The St. Louis Blues came into an absolutely electric Xcel Energy Center and pulled the plug on the noise, deflating the crowd early and never letting them get back into it.
The Minnesota Wild came into game one of the 2022 Stanley Cup Playoffs riding high on their 8-1-1 record in the last 10 games, which allowed them to power their way past the Blues for home ice advantage in the series.
None of that seemed to matter as the Blue’s special teams controlled the game and shut out the Wild 4-0.
David Perron set the tone early for the Blues with a power play goal, and it snowballed downhill for the Wild from there. The Blues continued to be outstanding on both the power play and penalty kill as three of their four goals came from man advantage opportunities and they shut down all six (SIX!) Wild power play chances.
Perron would stay hot all game and go on to get a hat-trick.
The keys to the series moving forward:
Check the emotions and stay out of the box.
At 5-on-5 the Wild were absolutely dominant. The problem is the lack of sustained even strength play time. At 5 -on-5, the Wild had a 72.1 corsi percentage, a 60.5 shots percentage, a 75.0 high danger chances for percentage, and a 61.8 expected goals for percentage. Poor decisions and high emotions played right into the Blues game and they took advantage.
Emotions are obviously a huge part of hockey, even more so in the playoffs, but it was obvious the Blue’s had got to the Wild when the usually upstanding Lady Byng candidate Jared Spurgeon made a dangerous and careless crosscheck to the ankles of a Blues player, which he was fined for.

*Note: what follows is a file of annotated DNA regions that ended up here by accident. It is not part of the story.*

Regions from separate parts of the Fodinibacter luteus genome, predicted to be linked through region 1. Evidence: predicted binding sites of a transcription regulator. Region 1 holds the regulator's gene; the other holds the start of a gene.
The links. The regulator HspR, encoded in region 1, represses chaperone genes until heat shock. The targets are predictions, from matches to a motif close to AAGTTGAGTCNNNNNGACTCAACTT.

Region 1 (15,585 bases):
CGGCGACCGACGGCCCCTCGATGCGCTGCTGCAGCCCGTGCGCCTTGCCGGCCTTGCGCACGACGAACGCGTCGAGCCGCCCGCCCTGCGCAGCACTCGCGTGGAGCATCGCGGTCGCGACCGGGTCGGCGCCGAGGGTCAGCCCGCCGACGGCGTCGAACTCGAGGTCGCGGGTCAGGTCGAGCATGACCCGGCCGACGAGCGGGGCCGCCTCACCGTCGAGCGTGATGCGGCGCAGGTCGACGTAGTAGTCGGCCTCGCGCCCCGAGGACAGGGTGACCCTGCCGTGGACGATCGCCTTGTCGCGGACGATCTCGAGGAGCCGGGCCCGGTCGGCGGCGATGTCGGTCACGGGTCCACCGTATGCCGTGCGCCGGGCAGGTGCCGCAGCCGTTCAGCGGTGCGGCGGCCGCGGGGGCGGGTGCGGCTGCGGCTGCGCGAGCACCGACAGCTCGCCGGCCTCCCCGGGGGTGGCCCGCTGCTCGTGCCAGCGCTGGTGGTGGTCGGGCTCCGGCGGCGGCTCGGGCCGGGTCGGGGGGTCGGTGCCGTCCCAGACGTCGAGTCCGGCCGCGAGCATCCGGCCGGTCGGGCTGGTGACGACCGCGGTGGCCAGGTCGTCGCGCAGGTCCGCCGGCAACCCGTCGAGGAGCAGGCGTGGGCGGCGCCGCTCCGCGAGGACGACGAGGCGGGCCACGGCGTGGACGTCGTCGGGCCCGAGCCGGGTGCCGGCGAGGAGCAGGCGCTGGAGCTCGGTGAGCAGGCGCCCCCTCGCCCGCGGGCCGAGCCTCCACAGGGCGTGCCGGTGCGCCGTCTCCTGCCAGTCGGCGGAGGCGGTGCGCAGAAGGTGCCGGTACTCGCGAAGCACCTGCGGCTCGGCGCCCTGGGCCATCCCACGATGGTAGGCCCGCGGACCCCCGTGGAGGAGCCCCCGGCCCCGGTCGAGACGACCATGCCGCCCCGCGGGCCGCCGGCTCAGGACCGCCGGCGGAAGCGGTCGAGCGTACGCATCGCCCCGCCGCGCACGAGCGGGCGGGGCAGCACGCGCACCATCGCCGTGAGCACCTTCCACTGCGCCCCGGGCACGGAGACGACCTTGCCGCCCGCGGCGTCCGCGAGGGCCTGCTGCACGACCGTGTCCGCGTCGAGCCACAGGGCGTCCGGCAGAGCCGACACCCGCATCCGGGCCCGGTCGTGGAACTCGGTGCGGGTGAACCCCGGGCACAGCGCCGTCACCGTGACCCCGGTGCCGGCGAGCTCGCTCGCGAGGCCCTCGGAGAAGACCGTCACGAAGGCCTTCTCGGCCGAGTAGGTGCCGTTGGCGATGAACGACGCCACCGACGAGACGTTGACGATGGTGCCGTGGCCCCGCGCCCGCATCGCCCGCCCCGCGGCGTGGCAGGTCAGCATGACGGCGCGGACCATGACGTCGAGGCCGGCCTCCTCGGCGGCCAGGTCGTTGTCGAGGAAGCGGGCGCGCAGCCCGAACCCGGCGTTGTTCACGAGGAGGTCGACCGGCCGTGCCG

Marc-Andre Fleury was a surprise call for the game one starter to most fans. While there was no bad choice to make between the proven veterans of Cam Talbot and Fleury, it felt like Talbot deserved the role after going unbeaten in regulation in his last 15 games.
While Fleury did not have a bad game, and made some huge saves, including a penalty shot in the first, his animated and eccentric play style seemed to feed into the emotion of the game negatively. He left some massive rebounds that the Blues capitalized on and was completely outclassed on the other side of the ice by Ville Husso.
It is difficult to say who will start for the Wild in game two, but Talbot’s more methodical and positional based play style may be a better fit.
A playoff series is a race to four wins and in a series that is expected to be tight and potentially go all the way to game seven, you can’t dwell on a single loss. The Wild are a fairly unexperienced team when it comes to the playoffs and you could definitely tell there were some nerves as an unusual amount of players just seemed off.
With Game 1 over, the team can settle back into their groove and come back hard. A win on Wednesday will even the series and give the Wild some momentum heading into St. Louis for Games 3 and 4.